2. Description of Related Art

The Czochralski method is widely used in the semiconductor industry and involves melting a semiconductor material such as silicon in a crucible, dipping a seed crystal into the melt, and withdrawing the seed crystal from the melt. As the seed crystal is slowly withdrawn from the melt, material in the melt crystallizes and forms a larger monocrystalline ingot. The diameter and length of the monocrystalline ingot that is formed is controlled based on various factors, including the pull rate of the crystal from the melt, and the melt surface level.

Various methods and apparatus exist for controlling the melt level in a Czochralski-type crystal growing device, as discussed in U.S. Pat. No. 3,882,319 to Clement et al., U.S. Pat. No. 4,350,557 to Scholl et al., and U.S. Pat. No. 4,915,775 to Katsuoka et al.

However, the methods and apparatus disclosed in these patents involve complex devices, or require an accurate estimate of the amount of semiconductor material that is withdrawn from the melt crucible to form the crystal ingot.

SUMMARY OF THE INVENTION

Accordingly, this invention provides a surface level detection device that is simple in construction, accurate, and requires no estimation of material that is removed from a container.

In one aspect, the invention provides a method for generating a signal related to a level of a surface of a material in a container. A portion of the surface is illuminated and a location of the illuminated portion is detected. Based on the result of detecting the location of the illuminated portion, a signal related to the level of the surface is generated.

In one aspect of the invention, a signal generated based on a result of detecting a location of the illuminated portion on the surface represents at least a level of the surface in a direction approximately perpendicular to the surface.

In one aspect of the invention, a signal generated based on a result of detecting a location of the illuminated portion on the surface is used to control the level of the surface in a direction approximately perpendicular to the surface.

The invention also provides a surface level detection device comprising an illumination source that illuminates a portion of the surface, a detector that detects the illuminated portion and generates a detection signal representing a location of the illuminated portion on the surface, and a processor that generates a signal related to a level of the surface based on the detection signal.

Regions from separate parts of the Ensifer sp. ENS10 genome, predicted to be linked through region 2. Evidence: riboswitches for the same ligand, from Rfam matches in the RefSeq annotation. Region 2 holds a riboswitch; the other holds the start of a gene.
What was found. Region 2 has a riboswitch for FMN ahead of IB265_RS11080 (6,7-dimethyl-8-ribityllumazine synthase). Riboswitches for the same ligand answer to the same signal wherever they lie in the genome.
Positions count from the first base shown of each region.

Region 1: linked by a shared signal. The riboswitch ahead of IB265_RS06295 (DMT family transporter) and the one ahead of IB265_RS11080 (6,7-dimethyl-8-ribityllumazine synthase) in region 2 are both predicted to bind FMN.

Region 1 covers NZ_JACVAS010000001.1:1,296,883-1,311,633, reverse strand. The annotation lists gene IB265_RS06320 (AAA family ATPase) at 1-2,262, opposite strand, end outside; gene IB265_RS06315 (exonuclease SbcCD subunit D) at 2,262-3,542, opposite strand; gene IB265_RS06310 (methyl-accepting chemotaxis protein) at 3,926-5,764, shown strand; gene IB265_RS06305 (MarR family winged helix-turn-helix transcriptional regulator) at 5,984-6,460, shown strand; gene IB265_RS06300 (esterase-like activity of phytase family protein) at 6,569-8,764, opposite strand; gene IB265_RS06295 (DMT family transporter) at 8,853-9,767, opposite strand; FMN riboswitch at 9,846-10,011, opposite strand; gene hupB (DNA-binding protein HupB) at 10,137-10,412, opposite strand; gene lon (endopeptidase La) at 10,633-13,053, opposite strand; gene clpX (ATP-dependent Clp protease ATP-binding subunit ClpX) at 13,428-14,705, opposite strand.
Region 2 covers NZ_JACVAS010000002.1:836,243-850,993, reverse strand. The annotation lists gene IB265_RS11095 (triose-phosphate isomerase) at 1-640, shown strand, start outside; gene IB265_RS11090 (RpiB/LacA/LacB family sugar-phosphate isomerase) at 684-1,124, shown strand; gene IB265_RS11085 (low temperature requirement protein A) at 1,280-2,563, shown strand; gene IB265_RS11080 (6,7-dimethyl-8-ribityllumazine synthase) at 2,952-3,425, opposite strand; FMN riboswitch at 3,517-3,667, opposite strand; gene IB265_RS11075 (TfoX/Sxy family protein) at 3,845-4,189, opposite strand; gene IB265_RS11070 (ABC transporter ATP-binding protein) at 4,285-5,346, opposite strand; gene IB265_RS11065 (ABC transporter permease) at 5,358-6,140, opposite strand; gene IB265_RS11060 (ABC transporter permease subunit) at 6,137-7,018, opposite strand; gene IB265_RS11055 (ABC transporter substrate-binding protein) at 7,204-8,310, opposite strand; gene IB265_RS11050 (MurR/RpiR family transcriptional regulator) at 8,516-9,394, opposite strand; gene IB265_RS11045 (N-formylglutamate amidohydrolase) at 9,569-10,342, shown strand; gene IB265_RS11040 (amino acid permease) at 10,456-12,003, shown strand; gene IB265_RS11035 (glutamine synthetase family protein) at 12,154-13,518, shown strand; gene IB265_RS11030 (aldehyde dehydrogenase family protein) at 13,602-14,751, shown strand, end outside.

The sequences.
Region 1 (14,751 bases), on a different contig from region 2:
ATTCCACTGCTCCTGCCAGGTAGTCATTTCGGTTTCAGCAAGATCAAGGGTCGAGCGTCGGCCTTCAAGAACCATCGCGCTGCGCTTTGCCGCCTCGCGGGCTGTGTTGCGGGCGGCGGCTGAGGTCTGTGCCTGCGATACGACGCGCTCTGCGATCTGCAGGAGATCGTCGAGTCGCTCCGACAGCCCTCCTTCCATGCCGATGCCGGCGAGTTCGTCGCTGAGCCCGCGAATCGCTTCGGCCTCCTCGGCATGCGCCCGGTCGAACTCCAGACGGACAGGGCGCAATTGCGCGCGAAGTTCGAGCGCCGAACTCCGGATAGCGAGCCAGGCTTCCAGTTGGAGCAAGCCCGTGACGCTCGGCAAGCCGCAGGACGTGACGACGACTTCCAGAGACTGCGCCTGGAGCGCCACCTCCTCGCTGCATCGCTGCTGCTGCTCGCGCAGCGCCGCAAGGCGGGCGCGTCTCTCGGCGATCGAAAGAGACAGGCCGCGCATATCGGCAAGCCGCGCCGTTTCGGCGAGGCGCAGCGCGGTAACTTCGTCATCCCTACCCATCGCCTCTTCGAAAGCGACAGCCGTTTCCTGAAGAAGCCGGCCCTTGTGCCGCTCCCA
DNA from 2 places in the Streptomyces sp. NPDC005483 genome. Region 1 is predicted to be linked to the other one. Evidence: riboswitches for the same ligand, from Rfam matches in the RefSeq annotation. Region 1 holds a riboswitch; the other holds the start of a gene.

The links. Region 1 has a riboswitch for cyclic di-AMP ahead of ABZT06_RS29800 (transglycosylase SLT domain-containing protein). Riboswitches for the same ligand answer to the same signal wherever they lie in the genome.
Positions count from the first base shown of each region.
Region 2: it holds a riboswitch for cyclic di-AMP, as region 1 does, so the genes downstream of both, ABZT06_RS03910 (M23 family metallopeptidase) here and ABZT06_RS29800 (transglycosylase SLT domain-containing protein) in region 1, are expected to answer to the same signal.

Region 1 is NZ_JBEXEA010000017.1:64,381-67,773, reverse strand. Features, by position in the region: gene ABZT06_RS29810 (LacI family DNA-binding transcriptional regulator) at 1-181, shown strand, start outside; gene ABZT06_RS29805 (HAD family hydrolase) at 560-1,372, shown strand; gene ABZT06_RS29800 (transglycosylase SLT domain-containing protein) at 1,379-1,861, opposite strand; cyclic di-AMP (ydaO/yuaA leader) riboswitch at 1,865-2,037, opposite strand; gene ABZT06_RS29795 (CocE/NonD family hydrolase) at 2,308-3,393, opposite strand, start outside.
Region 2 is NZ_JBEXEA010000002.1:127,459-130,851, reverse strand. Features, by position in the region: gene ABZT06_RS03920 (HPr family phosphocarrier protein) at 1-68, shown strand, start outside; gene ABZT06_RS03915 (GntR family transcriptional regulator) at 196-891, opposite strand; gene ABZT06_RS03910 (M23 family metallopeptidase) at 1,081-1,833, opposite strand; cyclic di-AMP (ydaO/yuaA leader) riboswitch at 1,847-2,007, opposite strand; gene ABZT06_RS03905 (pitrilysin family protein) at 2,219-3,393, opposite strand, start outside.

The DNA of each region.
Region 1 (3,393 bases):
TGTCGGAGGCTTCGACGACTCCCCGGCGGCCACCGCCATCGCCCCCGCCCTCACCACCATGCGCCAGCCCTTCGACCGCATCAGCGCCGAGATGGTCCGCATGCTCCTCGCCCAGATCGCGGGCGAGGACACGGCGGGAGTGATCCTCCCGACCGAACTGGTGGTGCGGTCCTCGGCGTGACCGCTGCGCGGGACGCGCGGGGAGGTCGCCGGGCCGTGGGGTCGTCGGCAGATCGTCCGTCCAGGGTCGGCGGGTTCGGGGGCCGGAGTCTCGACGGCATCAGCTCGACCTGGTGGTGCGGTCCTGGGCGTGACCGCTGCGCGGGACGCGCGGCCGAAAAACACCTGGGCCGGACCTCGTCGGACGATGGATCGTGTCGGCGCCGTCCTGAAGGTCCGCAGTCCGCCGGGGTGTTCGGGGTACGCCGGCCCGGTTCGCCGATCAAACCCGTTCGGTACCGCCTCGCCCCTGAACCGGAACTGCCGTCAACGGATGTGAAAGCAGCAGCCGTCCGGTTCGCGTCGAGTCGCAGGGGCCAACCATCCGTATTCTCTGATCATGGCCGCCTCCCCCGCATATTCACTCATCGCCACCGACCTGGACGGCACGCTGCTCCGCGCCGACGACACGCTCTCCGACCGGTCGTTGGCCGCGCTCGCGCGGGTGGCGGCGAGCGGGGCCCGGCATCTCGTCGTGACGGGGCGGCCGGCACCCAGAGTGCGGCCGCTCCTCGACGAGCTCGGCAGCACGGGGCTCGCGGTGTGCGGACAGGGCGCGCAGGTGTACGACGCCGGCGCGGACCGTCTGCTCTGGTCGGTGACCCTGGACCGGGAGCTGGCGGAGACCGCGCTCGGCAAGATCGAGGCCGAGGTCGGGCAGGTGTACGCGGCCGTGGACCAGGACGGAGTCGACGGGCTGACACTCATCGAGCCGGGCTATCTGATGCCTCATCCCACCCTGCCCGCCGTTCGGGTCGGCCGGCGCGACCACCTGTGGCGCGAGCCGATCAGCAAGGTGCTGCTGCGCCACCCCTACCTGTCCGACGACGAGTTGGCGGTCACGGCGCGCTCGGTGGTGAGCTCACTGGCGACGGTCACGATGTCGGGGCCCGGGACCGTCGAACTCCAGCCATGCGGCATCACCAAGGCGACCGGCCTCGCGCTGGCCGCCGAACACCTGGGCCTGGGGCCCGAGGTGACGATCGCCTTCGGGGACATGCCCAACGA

In one aspect of the invention, a processor generates a signal based on a determined location of the illuminated surface portion.

In one aspect of the invention, a signal generated by a processor represents a level and/or change in level of the surface.

In one aspect of the invention, a signal generated by a processor is used to control the level of the surface.

In one aspect of the invention, a processor controls the level of the surface based on a determined level of the surface.

In one aspect of the invention, the detector comprises a plurality of imaging elements that image adjacent, non-overlapping areas of a surface and outputs a signal indicative of the surface level.

BRIEF DESCRIPTION OF THE DRAWINGS

The invention is described in relation to the following drawings, in which reference numerals refer to like elements, and wherein:

FIG. 1 is a partial functional block diagram and sectional side-view of a Czochralski-type crystal growing apparatus;

FIG. 2 is a top view of the Czochralski-type crystal growing apparatus;

FIGS. 3a-3c show examples for determining three different melt levels; and

FIG. 4 shows an example view area for an array of imaging elements in a detector.

DETAILED DESCRIPTION OF PREFERRED EMBODIMENTS

The invention described herein can be used with various types of devices. For example, the invention can be used to determine the level of a surface of any liquid, solid, powder, or any other material that forms a substantially flat surface in any type of container. For convenience of reference, the invention is described as used in a semiconductor crystal growing device using the Czochralski method, in which context the invention is particularly useful.

FIG. 1 shows a sectional side-view of a Czochralski-type crystal growing apparatus having a growing chamber 1. Within the growing chamber 1 are a heat insulator 2 and a heater 3 that heats a graphite susceptor 4, a quartz crucible 5 and a semiconductor melt 6. The heater 3 maintains the melt 6 at a desired temperature, preferably just above the freezing point of the melt 6 contained in the crucible 5. The graphite susceptor 4 is mounted on a rotatable shaft 7 that both rotates and moves the graphite susceptor 4 up and down. Also shown is a semiconductor crystal 8 that is being withdrawn from the melt 6. A top of the crystal 8 is formed by a seed crystal 9, which is attached to a rotatable wire 10. The rotatable wire 10 rotates and withdraws the crystal 8 from the melt 6. Details regarding the control and drive mechanisms associated with moving the rotatable shaft 7 and the rotatable wire 11 are not discussed here, since such details are well known to those of skill in the art.